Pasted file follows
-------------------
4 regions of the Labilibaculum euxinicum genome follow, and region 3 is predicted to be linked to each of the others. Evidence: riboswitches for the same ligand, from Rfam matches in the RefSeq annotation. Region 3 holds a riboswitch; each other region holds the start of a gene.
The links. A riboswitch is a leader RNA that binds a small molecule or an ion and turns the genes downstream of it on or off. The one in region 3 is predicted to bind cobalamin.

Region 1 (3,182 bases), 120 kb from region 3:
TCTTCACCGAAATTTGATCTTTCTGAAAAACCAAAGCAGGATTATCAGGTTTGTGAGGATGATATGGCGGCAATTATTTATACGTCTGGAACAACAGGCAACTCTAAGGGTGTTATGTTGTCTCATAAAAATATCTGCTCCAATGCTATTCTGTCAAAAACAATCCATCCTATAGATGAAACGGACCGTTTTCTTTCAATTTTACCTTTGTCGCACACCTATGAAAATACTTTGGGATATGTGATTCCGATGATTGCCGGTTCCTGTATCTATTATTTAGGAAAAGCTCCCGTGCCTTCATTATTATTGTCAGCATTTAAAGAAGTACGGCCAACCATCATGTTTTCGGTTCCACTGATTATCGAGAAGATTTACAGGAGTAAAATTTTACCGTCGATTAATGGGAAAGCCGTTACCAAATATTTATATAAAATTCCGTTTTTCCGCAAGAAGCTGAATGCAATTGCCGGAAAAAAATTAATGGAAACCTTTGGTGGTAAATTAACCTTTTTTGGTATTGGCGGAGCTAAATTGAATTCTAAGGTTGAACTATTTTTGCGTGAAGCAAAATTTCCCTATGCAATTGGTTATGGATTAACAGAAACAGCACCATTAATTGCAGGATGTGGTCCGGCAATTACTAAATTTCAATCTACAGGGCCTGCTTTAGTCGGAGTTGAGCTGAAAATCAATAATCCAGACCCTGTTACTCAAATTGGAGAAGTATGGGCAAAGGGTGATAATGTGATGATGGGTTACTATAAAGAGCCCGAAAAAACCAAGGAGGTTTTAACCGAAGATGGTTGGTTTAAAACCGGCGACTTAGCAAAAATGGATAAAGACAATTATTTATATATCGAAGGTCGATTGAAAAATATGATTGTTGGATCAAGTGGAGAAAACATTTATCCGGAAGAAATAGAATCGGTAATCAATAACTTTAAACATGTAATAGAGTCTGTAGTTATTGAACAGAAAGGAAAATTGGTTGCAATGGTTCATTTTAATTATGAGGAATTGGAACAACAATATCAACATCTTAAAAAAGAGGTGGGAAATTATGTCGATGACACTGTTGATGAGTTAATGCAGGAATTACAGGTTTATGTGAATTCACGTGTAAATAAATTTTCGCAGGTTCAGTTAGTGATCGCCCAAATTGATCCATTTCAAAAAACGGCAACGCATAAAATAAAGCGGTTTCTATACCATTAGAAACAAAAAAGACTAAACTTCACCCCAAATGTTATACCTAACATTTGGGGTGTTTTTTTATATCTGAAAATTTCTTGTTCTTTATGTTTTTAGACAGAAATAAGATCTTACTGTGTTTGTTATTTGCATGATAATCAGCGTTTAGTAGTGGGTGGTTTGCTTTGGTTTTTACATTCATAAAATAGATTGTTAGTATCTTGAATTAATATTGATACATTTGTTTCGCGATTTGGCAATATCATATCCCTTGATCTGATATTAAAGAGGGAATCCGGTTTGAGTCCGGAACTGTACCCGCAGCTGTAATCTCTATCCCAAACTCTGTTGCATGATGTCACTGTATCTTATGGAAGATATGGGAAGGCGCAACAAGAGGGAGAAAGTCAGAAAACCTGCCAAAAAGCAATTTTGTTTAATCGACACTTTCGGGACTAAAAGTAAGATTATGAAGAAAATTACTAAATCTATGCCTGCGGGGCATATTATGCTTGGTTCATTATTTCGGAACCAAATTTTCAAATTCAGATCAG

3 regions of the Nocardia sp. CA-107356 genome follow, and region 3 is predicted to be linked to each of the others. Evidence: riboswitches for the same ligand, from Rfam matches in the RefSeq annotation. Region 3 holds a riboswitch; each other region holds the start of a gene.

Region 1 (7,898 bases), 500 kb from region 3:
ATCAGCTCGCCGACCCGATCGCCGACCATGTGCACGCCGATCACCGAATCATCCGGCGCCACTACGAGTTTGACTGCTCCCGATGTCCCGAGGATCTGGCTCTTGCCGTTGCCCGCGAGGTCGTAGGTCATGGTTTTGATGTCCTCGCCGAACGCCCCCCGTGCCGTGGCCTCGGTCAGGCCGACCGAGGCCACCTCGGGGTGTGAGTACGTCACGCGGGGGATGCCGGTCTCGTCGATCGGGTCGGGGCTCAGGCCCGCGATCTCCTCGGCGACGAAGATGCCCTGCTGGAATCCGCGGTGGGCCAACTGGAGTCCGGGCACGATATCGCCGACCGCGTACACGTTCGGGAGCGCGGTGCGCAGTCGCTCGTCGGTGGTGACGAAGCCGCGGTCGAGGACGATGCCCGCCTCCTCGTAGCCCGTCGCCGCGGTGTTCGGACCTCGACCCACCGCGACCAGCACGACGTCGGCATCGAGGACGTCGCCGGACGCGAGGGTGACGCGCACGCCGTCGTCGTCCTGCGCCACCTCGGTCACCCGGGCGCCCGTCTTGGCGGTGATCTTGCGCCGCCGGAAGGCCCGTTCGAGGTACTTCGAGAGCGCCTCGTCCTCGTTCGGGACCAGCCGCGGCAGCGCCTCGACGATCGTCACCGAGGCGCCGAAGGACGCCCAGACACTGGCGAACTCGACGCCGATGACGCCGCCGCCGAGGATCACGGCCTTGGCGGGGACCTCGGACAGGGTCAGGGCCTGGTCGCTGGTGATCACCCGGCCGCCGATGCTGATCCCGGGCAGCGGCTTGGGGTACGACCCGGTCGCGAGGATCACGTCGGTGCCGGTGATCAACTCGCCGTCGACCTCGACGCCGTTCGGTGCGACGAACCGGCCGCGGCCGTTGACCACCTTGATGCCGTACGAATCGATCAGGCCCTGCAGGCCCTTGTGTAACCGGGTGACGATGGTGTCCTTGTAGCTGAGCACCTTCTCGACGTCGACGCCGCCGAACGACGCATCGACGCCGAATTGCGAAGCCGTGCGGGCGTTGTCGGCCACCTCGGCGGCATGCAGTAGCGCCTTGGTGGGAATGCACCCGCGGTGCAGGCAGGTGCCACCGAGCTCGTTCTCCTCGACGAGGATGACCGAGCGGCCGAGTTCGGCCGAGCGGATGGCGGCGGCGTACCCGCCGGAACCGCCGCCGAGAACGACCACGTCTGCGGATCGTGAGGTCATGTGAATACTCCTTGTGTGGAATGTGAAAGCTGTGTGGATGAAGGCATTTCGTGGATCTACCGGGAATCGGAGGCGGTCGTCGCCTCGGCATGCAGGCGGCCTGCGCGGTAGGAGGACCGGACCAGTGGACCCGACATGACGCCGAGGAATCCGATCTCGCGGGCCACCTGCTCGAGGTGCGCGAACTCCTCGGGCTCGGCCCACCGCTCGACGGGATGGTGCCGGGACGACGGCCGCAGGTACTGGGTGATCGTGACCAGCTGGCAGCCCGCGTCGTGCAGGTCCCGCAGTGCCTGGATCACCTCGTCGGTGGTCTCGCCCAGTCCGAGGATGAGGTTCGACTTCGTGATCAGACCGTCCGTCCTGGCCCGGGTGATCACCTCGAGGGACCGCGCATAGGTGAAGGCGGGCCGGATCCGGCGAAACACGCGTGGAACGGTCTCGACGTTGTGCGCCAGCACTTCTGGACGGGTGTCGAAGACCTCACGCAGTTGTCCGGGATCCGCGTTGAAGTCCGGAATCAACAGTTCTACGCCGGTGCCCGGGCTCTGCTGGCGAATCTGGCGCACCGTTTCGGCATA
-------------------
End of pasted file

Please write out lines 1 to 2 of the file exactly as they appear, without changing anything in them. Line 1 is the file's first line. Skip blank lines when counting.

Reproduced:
4 regions of the Labilibaculum euxinicum genome follow, and region 3 is predicted to be linked to each of the others. Evidence: riboswitches for the same ligand, from Rfam matches in the RefSeq annotation. Region 3 holds a riboswitch; each other region holds the start of a gene.
The links. A riboswitch is a leader RNA that binds a small molecule or an ion and turns the genes downstream of it on or off. The one in region 3 is predicted to bind cobalamin.